This paper was published in the April 17, 2009 issue of Science. Professor Shanahan compared historical records of ocean water temperatures and found that droughts in this area are closely related to water temperature fluctuations in the Atlantic Ocean. Changes in Atlantic Ocean temperatures can also alter the intensity of monsoons, leading to droughts.
  However, there are many uncertainties in climate research. In particular, the mathematical model between global warming and precipitation changes is still incomplete, and different researchers will draw completely different conclusions.
  So, will global warming make this region drier? This question is not so easy to answer. So Professor Marshall Burke of the Department of Agricultural and Resource Economics at the University of California, Berkeley, decided to avoid the problem of precipitation and find another way to study the relationship between temperature and war. Since 1960, more than two-thirds of the countries south of the Sahara have experienced civil wars. Professor Burke counted all civil wars in the Sahel region with more than 1,000 deaths, and compared them with the average temperatures recorded by meteorological stations. He found that temperature is related to civil wars. Frequency is closely related, with every 1 degree Celsius rise in temperature increasing the likelihood of civil war by 49%. This trend holds true even apart from population growth and political factors.
  This paper was published in the Proceedings of the National Academy of Sciences in October 2009. Professor Burke pointed out in the article that according to IPCC predictions of future climate change, the frequency of wars in the region will increase by 203054 %, the death toll will reach 400,000.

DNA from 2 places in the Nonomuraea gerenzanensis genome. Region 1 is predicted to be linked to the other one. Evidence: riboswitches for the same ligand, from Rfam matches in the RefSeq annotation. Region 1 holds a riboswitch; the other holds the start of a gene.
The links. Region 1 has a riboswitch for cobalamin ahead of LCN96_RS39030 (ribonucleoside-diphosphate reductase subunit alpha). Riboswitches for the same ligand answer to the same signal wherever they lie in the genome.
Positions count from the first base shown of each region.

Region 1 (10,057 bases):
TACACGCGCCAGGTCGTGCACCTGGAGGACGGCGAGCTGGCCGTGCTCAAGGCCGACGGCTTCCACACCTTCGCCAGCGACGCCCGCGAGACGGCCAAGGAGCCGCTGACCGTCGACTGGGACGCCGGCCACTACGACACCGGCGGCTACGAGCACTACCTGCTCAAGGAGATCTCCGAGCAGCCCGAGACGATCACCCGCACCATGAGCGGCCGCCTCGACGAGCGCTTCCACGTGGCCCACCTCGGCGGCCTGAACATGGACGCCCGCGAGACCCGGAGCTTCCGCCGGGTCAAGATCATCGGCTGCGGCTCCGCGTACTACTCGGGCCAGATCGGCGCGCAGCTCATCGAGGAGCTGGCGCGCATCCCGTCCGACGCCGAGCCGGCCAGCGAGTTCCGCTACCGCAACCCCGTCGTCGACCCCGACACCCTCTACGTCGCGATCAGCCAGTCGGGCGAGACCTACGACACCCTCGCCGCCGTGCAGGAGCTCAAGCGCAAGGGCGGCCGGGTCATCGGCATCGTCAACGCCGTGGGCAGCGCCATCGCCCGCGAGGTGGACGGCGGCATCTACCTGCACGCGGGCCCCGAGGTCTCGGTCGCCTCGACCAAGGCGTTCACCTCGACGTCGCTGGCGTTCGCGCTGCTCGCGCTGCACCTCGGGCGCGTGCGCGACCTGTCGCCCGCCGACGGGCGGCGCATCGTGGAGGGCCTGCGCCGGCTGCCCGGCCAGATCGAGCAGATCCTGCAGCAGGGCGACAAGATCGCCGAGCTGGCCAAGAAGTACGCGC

Why does high temperature cause war? Professor Burke believes that half of the GDP of these countries comes from agriculture, and more than 90% of the employed population depends on agriculture for a living. The quality of the harvest directly affects the stability of the society. Although agriculture is directly related to precipitation, it is also closely related to temperature. High temperatures will increase the transpiration of plants, making crops need more water. Research shows that for every 1 degree Celsius increase in temperature in Africa, food production will decrease by 10 to 30%.
  Some people do not agree with this explanation. They believe that even if agriculture is not affected, the frequency of violent incidents will increase as long as the temperature rises, because high temperatures tend to make people short-tempered.
  Whatever the real reason, this article is a wake-up call. Modern people prefer to attribute the causes of wars to politics, economics or religion, but at least in the Sahel region of Africa, climate change is likely to be an important factor leading to wars.